A couple weeks ago I wrote that the Orioles and Nationals were all but dead in their hunt for a post-season birth, but both patients have successfully de-fibrilated and are sitting up on the operating table, albeit just barely.
Let’s concede the AL East to Boston and we find the O’s only two back in the loss column for a wild-card spot before tonight’s game against the Red Sox. The problem here is the schedule, as the O’s play eight of their remaining 11 games against plus .500 teams Boston and Tampa Bay. It’s good to play who you want to catch, but stacked against them and the clear favorite for one of the wild cards is the Cleveland Indians. The tribe is only 1/2 game out and plays 11 of their last 12 against sub .500 competition from the AL Central. Kansas City and New York are both 3 1/2 out and are done.
In the nations capital, the Nats are the only team left in contention, competing with the trifecta from the NL Central. As hot as the Nats are, they are still 4 1/2 back of Cincinnati for the final wild-card and the Reds are closer to winning their division than falling out of contention. Only a huge collapse by Cincy puts the Nats and their too little too late run into the dance.
Bob Nightengale wrote a very interesting piece in USA Today about declining MLB attendance and specifically numbers for some of the competing clubs. Of significant concern were the Indians and how a club in the thick of the chase could draw so poorly. In the past couple of weeks, there were two crowds of less than 10,000 in Cleveland which is alarming. Lack of fan support in Tampa has always saddened me a bit when you see how good that team is year after year and how poorly they draw. The issue is more complex than wins and losses, as some of the teams drawing poorly in comparison to last year, have winning records. Most notably are the Boston Red Sox who are down over 2,700 fans per game.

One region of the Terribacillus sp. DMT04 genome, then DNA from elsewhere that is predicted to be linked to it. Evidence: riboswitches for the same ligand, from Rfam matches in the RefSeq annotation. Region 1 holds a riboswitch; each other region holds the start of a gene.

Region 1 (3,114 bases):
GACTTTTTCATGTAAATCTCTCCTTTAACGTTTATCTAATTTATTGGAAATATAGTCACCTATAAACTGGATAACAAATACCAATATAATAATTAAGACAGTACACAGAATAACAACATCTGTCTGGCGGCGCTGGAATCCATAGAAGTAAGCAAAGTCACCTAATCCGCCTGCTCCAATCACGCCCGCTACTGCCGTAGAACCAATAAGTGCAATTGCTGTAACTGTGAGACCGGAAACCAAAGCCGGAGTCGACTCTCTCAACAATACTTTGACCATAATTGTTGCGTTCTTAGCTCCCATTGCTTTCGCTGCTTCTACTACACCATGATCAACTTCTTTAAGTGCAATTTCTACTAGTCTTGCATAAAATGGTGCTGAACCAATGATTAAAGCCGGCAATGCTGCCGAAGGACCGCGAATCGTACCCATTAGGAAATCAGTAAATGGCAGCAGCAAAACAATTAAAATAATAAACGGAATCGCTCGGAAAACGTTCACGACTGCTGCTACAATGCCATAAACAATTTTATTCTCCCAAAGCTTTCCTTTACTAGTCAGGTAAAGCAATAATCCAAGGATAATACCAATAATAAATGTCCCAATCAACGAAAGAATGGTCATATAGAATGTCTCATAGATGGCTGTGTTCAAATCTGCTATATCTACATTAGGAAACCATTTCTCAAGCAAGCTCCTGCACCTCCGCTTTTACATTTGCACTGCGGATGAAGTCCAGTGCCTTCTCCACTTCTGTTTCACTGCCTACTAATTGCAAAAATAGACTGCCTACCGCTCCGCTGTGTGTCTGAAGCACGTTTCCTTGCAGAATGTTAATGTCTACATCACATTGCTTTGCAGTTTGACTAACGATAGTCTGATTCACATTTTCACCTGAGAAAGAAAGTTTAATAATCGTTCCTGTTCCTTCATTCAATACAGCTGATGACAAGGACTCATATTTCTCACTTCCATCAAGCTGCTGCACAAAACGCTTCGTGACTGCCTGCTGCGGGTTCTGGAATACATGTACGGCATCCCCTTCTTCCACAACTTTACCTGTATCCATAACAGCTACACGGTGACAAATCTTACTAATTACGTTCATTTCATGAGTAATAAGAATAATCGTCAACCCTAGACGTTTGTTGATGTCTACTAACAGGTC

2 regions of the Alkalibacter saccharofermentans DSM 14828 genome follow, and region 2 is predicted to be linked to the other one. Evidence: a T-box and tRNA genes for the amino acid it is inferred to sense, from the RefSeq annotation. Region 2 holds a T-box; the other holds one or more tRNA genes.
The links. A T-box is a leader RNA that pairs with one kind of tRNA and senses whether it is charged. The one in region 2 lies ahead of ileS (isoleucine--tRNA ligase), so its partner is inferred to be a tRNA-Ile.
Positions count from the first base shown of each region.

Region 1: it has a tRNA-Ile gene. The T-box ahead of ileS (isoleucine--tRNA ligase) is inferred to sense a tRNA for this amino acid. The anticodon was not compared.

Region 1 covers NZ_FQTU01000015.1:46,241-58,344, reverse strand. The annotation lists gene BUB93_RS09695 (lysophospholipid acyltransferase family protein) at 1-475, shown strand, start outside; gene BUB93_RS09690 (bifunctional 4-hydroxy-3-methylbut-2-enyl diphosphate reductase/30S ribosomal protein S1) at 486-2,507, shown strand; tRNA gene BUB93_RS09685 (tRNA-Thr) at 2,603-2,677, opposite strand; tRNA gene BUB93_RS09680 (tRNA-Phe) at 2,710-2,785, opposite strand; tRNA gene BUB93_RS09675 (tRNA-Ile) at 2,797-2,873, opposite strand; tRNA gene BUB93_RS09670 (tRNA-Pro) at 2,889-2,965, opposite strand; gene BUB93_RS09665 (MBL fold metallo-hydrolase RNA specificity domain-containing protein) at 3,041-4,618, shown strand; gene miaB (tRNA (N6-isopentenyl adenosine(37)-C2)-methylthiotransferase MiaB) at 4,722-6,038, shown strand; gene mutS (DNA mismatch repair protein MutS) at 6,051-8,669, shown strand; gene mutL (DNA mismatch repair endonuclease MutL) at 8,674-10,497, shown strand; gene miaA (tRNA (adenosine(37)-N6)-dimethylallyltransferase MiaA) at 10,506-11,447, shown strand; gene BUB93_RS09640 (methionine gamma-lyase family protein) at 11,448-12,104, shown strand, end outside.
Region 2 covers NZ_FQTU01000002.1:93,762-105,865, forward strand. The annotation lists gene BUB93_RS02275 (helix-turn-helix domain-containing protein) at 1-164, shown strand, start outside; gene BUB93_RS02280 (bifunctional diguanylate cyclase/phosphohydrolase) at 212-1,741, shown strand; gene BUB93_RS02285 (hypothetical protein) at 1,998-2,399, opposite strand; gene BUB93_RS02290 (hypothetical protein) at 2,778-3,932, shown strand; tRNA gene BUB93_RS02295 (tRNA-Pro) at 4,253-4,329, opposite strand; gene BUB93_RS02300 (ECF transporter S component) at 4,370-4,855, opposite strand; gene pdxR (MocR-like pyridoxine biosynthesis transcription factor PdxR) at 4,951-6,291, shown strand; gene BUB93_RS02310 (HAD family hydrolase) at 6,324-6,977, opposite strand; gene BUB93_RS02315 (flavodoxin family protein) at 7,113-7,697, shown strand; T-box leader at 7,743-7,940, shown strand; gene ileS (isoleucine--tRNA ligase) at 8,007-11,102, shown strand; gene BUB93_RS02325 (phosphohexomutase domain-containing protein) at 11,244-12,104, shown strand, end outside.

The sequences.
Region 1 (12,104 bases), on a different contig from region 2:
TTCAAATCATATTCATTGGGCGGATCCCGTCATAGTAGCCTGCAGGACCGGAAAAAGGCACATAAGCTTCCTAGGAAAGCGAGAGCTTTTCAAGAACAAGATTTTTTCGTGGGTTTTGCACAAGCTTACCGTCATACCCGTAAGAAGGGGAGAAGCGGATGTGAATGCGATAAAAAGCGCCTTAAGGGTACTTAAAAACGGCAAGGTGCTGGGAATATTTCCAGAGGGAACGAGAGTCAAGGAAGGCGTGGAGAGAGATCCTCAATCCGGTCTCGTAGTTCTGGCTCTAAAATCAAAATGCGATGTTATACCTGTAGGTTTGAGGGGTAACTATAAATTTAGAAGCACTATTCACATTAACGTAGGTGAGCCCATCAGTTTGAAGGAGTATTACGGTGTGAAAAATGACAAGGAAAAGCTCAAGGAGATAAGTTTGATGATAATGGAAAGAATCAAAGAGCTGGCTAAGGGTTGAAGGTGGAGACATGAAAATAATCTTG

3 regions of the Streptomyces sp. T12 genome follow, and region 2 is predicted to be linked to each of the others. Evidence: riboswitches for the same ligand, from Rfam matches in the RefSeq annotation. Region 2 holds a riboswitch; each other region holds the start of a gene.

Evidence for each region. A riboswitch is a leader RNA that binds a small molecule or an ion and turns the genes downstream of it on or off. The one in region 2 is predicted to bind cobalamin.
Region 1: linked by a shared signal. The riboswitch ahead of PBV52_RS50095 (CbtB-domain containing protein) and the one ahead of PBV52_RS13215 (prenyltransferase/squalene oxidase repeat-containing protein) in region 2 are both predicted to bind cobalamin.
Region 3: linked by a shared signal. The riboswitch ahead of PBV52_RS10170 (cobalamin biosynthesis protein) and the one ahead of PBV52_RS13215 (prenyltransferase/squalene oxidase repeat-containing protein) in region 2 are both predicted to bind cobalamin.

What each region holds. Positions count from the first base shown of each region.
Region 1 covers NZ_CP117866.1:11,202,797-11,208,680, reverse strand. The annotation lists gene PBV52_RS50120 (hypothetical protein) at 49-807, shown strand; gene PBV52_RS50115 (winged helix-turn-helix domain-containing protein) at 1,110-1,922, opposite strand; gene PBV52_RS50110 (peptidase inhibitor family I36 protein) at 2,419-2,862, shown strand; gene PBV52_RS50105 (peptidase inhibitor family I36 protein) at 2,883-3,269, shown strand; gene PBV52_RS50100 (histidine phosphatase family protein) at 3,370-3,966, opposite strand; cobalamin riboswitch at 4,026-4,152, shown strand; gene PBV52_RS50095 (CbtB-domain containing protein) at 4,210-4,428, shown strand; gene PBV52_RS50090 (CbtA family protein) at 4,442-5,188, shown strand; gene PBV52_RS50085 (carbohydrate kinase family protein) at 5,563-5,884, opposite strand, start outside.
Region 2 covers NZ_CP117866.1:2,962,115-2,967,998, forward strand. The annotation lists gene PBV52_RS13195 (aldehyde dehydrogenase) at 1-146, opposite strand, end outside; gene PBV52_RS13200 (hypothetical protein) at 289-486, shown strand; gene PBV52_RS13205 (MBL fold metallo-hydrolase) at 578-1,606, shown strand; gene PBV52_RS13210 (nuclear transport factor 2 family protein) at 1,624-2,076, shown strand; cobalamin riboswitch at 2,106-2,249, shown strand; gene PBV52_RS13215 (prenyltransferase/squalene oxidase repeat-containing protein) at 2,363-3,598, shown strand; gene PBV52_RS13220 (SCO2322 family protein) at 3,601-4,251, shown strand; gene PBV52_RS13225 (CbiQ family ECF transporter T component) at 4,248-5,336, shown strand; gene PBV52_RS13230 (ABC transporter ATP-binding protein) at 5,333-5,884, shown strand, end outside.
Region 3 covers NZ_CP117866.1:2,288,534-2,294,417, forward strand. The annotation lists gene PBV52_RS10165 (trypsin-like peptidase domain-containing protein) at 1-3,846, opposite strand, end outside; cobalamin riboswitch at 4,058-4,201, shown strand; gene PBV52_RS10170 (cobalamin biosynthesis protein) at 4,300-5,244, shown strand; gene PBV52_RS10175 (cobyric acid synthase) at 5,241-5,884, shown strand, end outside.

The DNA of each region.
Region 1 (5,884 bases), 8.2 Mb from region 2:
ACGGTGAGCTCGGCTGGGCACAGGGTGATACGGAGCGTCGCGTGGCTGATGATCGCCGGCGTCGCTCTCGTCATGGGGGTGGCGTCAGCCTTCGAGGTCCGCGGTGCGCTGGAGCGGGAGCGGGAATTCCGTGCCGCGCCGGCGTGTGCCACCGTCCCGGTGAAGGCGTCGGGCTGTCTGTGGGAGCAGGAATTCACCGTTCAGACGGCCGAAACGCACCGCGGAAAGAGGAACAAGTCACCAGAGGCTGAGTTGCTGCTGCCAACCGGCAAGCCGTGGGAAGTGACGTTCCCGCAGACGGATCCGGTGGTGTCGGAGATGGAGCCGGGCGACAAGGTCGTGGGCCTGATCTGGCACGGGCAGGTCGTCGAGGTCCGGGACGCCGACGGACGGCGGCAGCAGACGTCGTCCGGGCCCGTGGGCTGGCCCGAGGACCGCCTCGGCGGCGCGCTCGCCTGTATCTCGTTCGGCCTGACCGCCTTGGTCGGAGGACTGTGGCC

Gate problems in Cleveland are being explained away due to the poor economy in Ohio, but that’s not it. Detroit is bankrupt but they are up 305 fans per game. So if not wins and losses, and not the economy, what gives? My theory is that fans allocate their entertainment dollars to be entertained. And the old axiom of “defense wins championships but offense puts people in the seats,” holds true and this is what’s happening. Quick exercise: of the following teams in contention, Oakland, Cleveland, and Tampa Bay, name a perennial slugger on the roster. You can’t! Folks want to see offense, they want power hitters, they want homers, and of course they want a winner. That’s why the numbers are still up in economically deprived Detroit. They want Miguel Cabrerra because watching him hit is entertaining. The numbers are down for the Red Sox and Yankees, because the classic non-steroid fueled power hitters are gone (with apologies to David Ortiz).
So do I have this right? What do you think are the reasons for declining attendance across the league?